Papua New Guinea (PNG) is home to more than seven million people and is rich in gold, oil, gas, copper, silver, timber, and is home to abundant fisheries. Its population is strikingly diverse, speaking over 800 distinct languages.
Economically, despite some recent diversification, PNG’s economy remains dominated by two sectors: the agricultural, forestry and fishing sector, which engages most of the labor force (the majority informally); and the minerals and energy extraction sector which accounts for the majority of export earnings and, from 2015, the country’s Gross Domestic Product (GDP).
2014 saw the completion of a large Liquefied Natural Gas (LNG) plant which is expected to provide a significant boost to PNG’s overall GDP . Yet while exports from this project will eventually provide revenue to the state, they are unlikely to be felt in the short term. Furthermore, non-mining GDP is forecast to grow by four percent in 2015, supported by a rebound in the construction sector, driven mostly by increased infrastructure expenditure associated with facilities constructed for the 2015 Pacific Games, and the ongoing upgrading of the roads.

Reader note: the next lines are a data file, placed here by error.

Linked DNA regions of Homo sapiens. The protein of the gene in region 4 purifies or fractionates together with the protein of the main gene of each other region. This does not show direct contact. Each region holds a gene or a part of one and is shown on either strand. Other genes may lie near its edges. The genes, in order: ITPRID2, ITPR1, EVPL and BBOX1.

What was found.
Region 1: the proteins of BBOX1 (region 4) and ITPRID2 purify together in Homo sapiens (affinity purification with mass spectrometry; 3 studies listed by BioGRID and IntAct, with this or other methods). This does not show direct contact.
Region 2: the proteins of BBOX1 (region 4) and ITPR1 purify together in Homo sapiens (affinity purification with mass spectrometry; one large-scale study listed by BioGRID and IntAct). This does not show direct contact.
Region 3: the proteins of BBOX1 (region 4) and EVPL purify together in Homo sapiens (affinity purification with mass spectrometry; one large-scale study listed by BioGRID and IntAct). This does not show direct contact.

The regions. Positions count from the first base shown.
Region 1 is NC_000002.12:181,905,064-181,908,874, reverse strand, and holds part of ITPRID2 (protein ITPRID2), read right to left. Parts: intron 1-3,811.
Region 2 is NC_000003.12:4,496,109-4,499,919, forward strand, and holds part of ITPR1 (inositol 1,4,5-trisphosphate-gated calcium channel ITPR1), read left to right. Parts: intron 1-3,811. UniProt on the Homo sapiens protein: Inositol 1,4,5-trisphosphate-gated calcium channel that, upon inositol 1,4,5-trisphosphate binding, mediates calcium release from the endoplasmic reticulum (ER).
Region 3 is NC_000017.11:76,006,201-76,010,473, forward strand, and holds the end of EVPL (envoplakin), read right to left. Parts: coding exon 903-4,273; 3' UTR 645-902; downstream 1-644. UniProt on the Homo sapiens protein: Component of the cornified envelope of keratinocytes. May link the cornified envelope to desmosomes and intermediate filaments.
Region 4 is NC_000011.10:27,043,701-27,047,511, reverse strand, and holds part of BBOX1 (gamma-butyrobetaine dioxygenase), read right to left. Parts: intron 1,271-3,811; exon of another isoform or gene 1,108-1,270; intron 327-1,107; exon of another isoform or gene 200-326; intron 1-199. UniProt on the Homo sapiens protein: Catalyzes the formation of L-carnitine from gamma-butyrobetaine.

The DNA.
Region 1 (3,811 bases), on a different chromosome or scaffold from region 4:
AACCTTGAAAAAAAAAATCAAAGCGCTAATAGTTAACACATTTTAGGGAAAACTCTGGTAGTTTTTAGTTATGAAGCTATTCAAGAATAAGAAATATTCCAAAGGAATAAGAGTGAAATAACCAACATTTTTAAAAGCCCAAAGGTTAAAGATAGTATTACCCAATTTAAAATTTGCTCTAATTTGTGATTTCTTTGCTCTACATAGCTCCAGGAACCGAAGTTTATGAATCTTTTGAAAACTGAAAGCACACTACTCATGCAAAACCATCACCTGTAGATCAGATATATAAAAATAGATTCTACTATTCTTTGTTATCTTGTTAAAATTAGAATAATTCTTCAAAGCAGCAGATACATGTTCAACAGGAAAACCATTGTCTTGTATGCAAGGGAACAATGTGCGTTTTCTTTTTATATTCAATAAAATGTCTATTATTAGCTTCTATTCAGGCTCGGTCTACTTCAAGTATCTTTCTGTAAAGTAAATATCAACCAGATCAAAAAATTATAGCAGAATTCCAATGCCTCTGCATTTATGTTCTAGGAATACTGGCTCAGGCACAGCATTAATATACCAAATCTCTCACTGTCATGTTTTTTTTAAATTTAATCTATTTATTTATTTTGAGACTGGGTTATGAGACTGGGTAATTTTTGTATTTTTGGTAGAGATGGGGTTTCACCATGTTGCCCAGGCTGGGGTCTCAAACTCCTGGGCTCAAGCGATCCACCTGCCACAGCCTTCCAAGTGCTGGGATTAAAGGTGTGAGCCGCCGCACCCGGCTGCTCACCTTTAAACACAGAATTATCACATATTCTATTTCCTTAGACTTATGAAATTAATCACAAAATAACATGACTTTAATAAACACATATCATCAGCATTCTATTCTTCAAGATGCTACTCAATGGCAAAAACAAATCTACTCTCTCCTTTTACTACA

To diversify PNG’s asset base and increase employment, investment is needed to strengthen capacity in institutions and in physical infrastructure. Electricity, telecommunications, road and other transport infrastructure continue to be a critical need to enable private sector-led growth.
Translating strong macroeconomic performance and revenues from the extractive industry into strong, tangible improvements to living standards for all Papua New Guineans remains the key challenge for the Government of PNG, yet other challenges are also immense. Improving public financial management, efficiency of public spending and service delivery, raising the performance of the civil service, and improving transparency and accountability in budget management will be crucial in converting resources revenue into inclusive growth and, consequently, a genuine improvement in the livelihood of ordinary Papua New Guineans.
Last Updated: Oct 06, 2015